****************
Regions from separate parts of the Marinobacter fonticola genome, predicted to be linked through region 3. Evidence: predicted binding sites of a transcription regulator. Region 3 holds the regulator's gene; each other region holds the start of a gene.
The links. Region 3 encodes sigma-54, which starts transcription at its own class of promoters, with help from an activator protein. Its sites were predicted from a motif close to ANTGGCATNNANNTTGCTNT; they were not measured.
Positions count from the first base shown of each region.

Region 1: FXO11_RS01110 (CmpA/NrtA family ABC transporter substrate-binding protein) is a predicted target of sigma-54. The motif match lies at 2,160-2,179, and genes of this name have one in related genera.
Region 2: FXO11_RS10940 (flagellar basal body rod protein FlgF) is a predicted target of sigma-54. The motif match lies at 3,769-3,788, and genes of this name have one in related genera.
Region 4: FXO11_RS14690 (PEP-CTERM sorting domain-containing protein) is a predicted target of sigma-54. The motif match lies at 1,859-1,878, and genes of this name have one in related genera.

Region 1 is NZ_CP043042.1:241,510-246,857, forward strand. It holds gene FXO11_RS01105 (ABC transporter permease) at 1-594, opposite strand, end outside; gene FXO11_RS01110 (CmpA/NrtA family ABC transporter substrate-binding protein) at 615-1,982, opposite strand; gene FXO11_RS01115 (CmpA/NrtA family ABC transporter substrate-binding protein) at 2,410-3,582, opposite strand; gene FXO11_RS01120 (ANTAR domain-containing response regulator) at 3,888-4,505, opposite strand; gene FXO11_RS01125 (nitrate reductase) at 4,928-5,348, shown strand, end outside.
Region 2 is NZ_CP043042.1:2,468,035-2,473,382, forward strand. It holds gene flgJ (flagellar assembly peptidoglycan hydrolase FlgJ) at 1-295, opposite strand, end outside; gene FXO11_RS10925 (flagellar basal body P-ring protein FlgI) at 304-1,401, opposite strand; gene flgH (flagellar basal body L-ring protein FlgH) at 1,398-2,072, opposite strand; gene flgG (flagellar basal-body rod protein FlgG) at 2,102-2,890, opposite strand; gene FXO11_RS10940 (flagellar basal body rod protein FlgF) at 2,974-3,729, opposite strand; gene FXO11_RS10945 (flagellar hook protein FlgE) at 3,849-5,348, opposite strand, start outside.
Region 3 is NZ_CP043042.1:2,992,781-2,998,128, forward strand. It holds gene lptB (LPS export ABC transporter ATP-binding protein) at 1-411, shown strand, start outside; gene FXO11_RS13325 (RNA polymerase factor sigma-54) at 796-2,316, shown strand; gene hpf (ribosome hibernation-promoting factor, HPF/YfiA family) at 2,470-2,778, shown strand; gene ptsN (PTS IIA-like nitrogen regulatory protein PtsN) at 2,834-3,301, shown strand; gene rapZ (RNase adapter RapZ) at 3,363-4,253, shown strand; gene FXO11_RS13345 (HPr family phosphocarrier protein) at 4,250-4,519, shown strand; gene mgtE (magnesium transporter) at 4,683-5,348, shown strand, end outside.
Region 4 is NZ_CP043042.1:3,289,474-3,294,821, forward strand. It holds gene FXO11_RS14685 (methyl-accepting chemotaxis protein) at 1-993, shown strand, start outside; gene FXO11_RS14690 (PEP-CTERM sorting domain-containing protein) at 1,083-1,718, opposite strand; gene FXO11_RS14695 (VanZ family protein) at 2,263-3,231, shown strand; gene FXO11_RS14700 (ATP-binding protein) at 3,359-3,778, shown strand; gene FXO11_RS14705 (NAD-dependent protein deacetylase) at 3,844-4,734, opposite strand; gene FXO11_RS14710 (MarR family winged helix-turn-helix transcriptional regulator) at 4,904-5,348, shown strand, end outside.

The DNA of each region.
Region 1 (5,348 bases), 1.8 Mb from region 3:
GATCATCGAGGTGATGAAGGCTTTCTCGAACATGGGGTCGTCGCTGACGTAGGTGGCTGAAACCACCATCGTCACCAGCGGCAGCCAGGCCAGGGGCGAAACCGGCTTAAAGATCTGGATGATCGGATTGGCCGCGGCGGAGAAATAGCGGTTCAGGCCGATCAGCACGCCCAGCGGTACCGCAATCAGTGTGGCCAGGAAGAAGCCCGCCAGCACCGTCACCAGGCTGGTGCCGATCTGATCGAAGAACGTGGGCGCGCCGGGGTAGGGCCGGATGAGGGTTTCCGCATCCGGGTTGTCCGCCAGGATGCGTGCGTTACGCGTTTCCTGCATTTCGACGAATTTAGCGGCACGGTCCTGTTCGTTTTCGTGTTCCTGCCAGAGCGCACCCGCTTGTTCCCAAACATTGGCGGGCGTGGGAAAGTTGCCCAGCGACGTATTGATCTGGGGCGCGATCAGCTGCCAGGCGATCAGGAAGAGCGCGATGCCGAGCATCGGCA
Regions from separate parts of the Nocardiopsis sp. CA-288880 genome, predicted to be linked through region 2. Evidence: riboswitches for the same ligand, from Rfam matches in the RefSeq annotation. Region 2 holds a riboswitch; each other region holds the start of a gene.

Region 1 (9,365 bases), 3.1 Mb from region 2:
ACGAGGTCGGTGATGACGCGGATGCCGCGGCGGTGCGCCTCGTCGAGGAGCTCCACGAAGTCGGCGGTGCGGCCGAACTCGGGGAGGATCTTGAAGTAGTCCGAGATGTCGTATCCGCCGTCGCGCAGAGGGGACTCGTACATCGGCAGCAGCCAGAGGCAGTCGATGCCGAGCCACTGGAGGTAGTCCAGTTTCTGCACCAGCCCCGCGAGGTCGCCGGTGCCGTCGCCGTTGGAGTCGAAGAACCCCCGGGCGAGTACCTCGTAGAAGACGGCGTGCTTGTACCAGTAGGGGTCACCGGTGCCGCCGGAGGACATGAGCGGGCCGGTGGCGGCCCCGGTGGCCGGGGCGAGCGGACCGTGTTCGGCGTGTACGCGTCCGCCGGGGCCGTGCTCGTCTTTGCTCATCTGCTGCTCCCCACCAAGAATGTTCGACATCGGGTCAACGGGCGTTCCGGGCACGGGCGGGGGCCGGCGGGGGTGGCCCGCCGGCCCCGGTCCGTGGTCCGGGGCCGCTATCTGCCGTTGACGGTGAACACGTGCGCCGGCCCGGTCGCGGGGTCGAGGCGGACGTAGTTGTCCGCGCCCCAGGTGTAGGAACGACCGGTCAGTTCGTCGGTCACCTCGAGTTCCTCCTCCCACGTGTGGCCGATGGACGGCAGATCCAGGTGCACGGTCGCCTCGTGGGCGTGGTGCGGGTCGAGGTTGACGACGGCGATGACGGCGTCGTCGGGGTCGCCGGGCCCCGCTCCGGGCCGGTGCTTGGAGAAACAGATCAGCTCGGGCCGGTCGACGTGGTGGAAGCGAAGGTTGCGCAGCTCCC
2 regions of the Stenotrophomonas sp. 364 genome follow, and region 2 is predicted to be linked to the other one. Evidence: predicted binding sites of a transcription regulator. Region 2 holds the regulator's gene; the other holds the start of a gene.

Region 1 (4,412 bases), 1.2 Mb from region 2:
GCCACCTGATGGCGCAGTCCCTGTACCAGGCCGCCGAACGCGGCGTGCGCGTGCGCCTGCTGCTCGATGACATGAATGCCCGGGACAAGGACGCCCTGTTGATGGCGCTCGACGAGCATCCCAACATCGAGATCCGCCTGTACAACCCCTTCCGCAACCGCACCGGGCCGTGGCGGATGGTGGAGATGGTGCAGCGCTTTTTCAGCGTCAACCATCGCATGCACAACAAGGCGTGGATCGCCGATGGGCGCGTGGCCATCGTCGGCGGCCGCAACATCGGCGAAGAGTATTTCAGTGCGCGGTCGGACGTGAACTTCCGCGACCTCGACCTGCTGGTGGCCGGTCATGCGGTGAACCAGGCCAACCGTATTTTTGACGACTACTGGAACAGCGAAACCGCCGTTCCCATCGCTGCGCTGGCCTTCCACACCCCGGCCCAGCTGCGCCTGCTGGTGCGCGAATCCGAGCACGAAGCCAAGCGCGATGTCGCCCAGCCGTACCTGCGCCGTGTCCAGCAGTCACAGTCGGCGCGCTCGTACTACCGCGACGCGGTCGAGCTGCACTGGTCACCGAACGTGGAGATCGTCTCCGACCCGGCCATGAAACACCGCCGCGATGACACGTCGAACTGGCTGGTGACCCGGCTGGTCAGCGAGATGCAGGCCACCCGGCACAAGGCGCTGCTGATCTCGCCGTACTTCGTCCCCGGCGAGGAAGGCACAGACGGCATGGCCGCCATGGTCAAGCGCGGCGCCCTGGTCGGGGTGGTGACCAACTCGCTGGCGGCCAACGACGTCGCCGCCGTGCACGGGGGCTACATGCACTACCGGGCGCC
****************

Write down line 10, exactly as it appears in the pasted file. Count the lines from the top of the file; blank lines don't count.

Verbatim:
Region 4 is NZ_CP043042.1:3,289,474-3,294,821, forward strand. It holds gene FXO11_RS14685 (methyl-accepting chemotaxis protein) at 1-993, shown strand, start outside; gene FXO11_RS14690 (PEP-CTERM sorting domain-containing protein) at 1,083-1,718, opposite strand; gene FXO11_RS14695 (VanZ family protein) at 2,263-3,231, shown strand; gene FXO11_RS14700 (ATP-binding protein) at 3,359-3,778, shown strand; gene FXO11_RS14705 (NAD-dependent protein deacetylase) at 3,844-4,734, opposite strand; gene FXO11_RS14710 (MarR family winged helix-turn-helix transcriptional regulator) at 4,904-5,348, shown strand, end outside.